EDITORIAL: RDNO right to scrap video rule

Thankfully Regional District of North Okanagan directors didn’t come off looking like Big Brother.

Thankfully Regional District of North Okanagan directors didn’t come off looking like Big Brother.

A plan requiring residents wanting to audio or video record meetings to get the board chairperson’s permission first was shot down.

First off, it would have been impossible to stop someone from recording the meeting on their phone unless all electronic devices were confiscated at the door.

And do regional district staff want to really be perceived as restricting basic rights — speech, assembly and holding your elected officials accountable?

There were concerns that someone could maliciously take a video and edit it to the point that it doesn’t reflect the actual meeting, and portrays directors negatively. And while that could happen given modern technology, does that rare situation take precedence over someone who legitimately wants a record of what transpired at a meeting?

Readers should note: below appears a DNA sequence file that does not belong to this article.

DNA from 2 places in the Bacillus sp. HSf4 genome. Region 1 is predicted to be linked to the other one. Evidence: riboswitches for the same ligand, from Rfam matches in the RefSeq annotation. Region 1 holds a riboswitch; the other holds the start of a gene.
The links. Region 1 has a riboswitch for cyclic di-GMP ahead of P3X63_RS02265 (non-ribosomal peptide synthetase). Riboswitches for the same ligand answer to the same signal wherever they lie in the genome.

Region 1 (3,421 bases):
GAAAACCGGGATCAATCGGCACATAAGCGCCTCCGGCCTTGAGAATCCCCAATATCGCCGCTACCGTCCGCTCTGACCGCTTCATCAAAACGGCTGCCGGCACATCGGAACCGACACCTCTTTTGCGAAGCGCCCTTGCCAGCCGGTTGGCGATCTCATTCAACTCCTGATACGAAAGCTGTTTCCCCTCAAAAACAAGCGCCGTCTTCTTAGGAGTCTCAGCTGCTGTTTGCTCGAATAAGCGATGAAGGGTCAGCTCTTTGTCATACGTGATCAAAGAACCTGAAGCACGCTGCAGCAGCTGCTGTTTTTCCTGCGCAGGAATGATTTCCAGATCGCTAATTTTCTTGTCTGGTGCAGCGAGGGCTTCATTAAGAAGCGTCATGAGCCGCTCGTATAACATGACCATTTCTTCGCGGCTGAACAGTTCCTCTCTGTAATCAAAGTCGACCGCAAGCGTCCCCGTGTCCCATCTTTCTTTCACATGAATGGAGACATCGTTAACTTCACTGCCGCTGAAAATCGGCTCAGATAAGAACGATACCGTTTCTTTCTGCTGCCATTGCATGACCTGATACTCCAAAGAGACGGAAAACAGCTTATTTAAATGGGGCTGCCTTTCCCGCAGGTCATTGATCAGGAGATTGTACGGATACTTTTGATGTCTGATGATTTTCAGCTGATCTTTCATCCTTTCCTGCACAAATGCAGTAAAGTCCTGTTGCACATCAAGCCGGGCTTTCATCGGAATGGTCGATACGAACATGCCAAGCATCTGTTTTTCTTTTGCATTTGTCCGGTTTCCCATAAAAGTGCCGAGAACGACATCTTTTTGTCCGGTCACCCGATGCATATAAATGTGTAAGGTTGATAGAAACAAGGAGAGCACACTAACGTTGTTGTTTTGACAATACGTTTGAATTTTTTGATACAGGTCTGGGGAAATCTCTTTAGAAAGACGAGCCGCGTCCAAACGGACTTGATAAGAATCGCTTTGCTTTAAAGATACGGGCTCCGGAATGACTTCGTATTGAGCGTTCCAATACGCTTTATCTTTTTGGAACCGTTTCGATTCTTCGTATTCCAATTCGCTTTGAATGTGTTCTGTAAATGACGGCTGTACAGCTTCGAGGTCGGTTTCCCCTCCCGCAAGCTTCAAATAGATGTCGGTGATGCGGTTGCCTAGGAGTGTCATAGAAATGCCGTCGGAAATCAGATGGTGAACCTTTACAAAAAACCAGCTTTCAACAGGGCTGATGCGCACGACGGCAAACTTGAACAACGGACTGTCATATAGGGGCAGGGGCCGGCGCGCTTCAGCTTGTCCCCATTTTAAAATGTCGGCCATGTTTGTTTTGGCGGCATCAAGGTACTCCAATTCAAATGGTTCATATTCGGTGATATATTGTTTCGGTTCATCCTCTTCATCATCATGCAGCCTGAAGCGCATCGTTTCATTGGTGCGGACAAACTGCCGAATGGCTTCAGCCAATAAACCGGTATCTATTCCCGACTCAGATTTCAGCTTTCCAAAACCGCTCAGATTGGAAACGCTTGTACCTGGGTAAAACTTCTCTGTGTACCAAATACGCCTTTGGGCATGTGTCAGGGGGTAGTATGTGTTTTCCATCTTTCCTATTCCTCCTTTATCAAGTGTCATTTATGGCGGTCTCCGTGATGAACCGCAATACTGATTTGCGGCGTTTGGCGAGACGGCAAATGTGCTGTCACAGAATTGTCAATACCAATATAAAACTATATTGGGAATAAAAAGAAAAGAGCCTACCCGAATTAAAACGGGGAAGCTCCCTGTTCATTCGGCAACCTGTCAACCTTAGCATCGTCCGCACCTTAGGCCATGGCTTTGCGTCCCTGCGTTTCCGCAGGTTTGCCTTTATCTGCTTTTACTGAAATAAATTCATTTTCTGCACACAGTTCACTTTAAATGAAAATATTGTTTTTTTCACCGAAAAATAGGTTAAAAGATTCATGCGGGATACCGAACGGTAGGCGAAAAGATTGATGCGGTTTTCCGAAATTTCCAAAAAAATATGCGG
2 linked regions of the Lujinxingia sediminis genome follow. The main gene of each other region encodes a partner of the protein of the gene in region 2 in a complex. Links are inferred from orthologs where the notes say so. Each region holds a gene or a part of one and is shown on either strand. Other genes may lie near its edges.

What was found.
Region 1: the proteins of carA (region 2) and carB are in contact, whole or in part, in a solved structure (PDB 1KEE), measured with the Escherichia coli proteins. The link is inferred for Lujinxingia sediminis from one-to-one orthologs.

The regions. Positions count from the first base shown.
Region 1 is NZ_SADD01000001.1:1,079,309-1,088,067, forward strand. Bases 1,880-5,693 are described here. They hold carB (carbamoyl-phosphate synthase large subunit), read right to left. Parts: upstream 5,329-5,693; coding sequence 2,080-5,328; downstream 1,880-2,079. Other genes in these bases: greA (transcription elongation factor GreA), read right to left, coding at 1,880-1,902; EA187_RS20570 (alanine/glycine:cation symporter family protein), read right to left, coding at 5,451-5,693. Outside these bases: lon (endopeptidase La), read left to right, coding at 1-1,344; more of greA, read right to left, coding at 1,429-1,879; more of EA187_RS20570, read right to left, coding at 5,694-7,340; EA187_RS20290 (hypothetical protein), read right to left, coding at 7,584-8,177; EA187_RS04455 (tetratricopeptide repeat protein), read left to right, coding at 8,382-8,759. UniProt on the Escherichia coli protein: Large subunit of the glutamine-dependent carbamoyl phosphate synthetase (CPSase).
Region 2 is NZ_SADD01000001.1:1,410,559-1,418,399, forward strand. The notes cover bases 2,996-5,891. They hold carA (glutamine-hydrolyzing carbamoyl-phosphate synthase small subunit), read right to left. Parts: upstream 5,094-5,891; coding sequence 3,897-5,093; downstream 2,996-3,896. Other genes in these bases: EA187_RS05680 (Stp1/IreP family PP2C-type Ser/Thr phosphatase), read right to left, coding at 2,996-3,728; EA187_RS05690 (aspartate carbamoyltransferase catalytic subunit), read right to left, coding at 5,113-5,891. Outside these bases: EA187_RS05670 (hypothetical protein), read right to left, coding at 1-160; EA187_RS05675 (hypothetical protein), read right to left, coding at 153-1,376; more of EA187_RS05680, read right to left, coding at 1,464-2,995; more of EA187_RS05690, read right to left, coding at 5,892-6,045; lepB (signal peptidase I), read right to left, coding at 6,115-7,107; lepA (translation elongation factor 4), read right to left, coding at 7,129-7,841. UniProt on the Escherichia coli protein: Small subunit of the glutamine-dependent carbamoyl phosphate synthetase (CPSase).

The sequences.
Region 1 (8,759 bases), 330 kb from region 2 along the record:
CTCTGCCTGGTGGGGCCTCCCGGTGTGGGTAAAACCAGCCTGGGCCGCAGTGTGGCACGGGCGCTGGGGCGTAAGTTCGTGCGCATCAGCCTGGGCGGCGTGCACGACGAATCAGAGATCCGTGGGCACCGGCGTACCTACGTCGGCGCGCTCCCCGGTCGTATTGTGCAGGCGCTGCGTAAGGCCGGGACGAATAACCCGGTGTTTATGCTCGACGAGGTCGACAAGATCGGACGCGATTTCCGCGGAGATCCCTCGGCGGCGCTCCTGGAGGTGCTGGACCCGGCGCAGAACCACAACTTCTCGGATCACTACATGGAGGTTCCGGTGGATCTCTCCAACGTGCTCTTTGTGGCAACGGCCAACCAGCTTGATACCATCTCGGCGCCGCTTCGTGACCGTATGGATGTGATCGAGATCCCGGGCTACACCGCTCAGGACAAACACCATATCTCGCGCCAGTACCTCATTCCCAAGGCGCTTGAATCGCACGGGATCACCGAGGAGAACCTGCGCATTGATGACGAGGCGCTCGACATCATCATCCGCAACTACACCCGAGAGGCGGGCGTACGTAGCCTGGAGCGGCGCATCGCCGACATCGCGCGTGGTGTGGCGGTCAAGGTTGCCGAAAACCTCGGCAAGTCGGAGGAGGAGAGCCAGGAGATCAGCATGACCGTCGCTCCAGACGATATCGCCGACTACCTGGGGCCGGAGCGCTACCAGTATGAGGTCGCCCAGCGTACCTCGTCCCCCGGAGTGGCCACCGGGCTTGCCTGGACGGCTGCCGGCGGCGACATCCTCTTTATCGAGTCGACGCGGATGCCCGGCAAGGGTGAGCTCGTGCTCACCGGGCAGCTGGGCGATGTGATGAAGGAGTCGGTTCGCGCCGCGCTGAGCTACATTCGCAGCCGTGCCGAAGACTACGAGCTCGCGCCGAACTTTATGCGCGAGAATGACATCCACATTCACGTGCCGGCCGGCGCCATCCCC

It should also be pointed out that there were no plans to restrict the use of paper and pen, but the written word can be edited and purposely taken out of context if the writer so wishes.

The bottom line is most gatherings of RDNO officials are public and residents have a right to be there. They also have a right to record what occurs.

And while the thrust of the proposed policy was to make RDNO directors aware that they’re being recorded, they should know that by simply being who they are, they are in the public eye. And with a recorder on every phone these days, that means they may star in a video.

The onus is on RDNO to adjust to a public that wants transparency, and not a public that must adjust to bureaucratic rules.